Ernst & Young issues compensation and benefits survey report for 2010/2011
Moscow, 28 September 2010 – Ernst & Young, a global leader in assurance and advisory services, has issued its final report on the General Industry Compensation and Benefits Survey for 2010/2011. Ernst & Young’s Performance and Reward Group details remuneration data for 316 cross-industry jobs as well as trends in HR policies and practices in Russia. This year 182 Russian and international companies in various industries participated in the survey. Most of the participants are large production enterprises with wide regional coverage.
“Changes in the Russian economy significantly impact the Russian labor market. Positive trends in the development of the Russian economy have led to an improvement in the labor market. In particular, in the cash compensation area, we are observing a return to the pre-recession policy where annual pay increases were 2.5%–3% above the official inflation rate. Based on the survey data, the increase in salary levels exceeded the inflation rate by 3.9% in 2010, and this partially compensates for the fall in the real earnings of employees caused by the economic recession; actual earnings decreased by 5.5% on average in 2009,” said Zhanna Dobritskaya, Partner in Ernst & Young’s Human Capital Group.
More than 80% of the companies participating in the survey plan salary increases of 10% on average for next year. This planned increase demonstrates optimistic expectations of employers for 2010 and 2011. At the same time, some experts forecast a jump in the inflation rate at the end of 2010 and rapid increases in food prices, and this may force employers to consider adjusting salary levels during the year.
However, the majority of employers refer to corporate and individual performance appraisal results and to labor market data when reviewing the salary levels of employees, and fewer companies refer to the inflation rate. In particular, this practice is followed when reviewing the salary levels of management.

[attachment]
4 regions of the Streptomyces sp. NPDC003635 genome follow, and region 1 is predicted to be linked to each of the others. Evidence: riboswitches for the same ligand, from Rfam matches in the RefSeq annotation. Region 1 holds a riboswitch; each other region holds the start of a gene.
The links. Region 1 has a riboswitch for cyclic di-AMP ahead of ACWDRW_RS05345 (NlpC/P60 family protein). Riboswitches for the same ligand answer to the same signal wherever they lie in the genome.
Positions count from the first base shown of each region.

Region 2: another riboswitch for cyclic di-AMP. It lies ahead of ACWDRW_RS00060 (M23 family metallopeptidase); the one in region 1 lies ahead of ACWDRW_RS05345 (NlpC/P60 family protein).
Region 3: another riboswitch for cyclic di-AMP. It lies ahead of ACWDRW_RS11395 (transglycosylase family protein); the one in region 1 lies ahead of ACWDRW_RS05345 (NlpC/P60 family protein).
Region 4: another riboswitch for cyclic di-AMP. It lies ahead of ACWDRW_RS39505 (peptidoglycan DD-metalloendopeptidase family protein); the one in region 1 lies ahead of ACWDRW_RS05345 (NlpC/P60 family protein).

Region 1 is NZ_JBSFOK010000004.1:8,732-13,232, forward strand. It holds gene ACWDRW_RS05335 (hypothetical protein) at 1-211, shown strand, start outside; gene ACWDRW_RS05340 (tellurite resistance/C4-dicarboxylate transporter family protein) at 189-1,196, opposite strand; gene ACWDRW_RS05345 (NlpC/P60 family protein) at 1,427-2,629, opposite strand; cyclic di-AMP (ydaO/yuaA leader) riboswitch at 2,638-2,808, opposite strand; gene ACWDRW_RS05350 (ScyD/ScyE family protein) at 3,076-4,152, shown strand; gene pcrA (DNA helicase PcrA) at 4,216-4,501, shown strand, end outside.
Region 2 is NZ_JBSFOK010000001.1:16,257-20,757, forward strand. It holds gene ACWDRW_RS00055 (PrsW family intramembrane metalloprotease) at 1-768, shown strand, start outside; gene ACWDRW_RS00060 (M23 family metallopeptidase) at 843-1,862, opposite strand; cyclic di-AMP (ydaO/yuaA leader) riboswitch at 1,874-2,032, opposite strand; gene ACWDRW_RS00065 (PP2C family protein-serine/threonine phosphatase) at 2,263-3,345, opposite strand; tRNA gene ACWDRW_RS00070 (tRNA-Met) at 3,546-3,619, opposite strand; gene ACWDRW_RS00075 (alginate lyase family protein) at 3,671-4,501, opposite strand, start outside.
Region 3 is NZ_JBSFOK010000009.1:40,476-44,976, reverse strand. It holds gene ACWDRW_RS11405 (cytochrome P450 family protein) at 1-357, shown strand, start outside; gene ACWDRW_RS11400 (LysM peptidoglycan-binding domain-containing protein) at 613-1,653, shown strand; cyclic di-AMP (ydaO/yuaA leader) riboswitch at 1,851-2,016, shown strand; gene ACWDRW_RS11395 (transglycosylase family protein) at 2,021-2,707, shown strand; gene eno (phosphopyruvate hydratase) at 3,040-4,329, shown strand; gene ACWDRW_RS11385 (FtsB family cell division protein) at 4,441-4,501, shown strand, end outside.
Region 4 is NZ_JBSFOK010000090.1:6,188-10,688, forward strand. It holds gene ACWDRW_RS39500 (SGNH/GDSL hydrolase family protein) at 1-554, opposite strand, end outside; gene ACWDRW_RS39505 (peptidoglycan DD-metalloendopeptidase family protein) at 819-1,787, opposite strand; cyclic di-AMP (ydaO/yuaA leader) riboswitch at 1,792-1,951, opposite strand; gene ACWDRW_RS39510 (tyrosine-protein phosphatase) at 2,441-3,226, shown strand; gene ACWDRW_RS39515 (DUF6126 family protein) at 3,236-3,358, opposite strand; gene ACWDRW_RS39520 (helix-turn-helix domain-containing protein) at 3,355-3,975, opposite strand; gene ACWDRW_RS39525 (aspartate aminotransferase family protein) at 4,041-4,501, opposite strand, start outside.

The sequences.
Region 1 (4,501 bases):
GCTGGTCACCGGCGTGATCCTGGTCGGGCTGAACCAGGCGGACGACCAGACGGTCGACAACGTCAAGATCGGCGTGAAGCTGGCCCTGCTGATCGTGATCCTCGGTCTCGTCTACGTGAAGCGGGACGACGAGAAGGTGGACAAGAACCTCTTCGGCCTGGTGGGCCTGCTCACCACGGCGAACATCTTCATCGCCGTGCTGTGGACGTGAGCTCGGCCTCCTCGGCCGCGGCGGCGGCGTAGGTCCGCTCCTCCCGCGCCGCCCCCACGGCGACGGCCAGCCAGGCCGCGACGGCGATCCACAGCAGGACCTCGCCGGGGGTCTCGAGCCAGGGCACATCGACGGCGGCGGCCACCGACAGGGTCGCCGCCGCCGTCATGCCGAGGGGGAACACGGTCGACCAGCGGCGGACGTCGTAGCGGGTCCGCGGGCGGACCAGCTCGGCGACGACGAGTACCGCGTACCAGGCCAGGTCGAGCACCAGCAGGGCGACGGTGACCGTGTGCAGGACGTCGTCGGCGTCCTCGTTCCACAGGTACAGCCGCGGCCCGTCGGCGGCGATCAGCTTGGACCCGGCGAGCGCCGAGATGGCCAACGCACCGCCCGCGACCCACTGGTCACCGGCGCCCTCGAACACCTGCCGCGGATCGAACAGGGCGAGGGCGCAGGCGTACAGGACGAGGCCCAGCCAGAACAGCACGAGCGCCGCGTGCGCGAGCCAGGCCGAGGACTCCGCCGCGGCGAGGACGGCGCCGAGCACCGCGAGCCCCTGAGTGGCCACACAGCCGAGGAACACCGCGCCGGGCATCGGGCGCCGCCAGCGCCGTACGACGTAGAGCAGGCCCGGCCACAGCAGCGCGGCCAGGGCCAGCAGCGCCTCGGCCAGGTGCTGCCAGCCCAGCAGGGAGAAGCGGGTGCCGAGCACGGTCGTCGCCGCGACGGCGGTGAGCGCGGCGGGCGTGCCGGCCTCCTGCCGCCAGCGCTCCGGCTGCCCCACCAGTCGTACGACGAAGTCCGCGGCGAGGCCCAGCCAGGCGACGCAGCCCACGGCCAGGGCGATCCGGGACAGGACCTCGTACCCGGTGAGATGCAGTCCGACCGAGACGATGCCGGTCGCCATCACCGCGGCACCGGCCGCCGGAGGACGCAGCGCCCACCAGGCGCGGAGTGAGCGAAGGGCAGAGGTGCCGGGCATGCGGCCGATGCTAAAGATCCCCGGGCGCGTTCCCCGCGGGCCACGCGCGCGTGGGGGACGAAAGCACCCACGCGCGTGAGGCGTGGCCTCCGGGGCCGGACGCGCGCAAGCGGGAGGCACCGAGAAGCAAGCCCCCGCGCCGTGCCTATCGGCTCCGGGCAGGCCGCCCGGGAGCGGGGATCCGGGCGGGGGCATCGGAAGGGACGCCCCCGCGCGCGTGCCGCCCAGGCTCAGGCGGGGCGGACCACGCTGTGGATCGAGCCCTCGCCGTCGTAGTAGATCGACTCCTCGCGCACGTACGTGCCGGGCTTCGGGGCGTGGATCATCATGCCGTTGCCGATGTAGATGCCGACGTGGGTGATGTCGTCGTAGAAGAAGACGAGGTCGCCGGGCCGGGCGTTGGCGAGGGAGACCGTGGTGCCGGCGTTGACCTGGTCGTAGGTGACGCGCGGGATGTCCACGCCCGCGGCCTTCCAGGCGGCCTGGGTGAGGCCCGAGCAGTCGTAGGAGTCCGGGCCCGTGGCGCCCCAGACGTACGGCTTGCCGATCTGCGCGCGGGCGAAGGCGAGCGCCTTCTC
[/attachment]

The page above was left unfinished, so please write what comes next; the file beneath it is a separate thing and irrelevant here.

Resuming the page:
“Positive trends in the area of compensation and benefits affected the variable part of employees’ compensation as well. The majority of employers paid performance-related bonuses for 2009, despite the economic decline in the first half of 2009. The actual size of performance-related bonuses was broadly on target. As for the target level of performance-related bonuses for 2010, these exceeded the actual performance-related bonuses paid in 2009 by 3% for manual workers, specialists and middle management and by 10-15% for senior management,” said Ekaterina Ukhova, Senior Manager in Ernst & Young’s Human Capital Group.
The positive development of the Russian economy in the second half of 2009 impacted employers’ plans. Approximately 50% of the survey participants plan to increase the number of employees by 13% on average, and only 10% of the companies plan to reduce headcount by 10% on average. Implementation of these plans might compensate for the staff reduction during the recession, which was at a level of 10% on average in the period from November 2008 through December 2009.
Based on the survey results, the majority of companies participating in the survey have differentiated benefit packages for employees contingent upon job level. Primarily, the cost and terms of benefits are different, rather than the benefits themselves. Such a differentiated approach to structuring benefit packages gave employers additional advantages during the economic recession, when they were able to more effectively optimize HR costs. Despite the differences in benefit packages, the standard benefits offered by the majority of employers has remained constant for the past several years and include medical insurance, reimbursement of mobile phone expenses, corporate cars and sponsored meals.
During the recession, the majority of employers reduced their training budgets, so the fact that most companies plan to increase their training budgets is a positive indicator for investments in personnel.
“Summarizing the above, we can say that the Russian labor market is now demonstrating a positive trend in its development after the economic downturn caused by the global economic recession. A shift of HR management priorities towards personnel recruitment and retention also indicates stabilization of the Russian labor market,” concluded Ekaterina Ukhova.
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Our Human Capital department in Moscow brings together professionals to help organizations in different aspects of work with personnel. Our services include the establishment of HR strategy, designing effective compensation and motivation systems, assistance with expatriate structuring (legal support, labor and immigration law issues), and payroll services.
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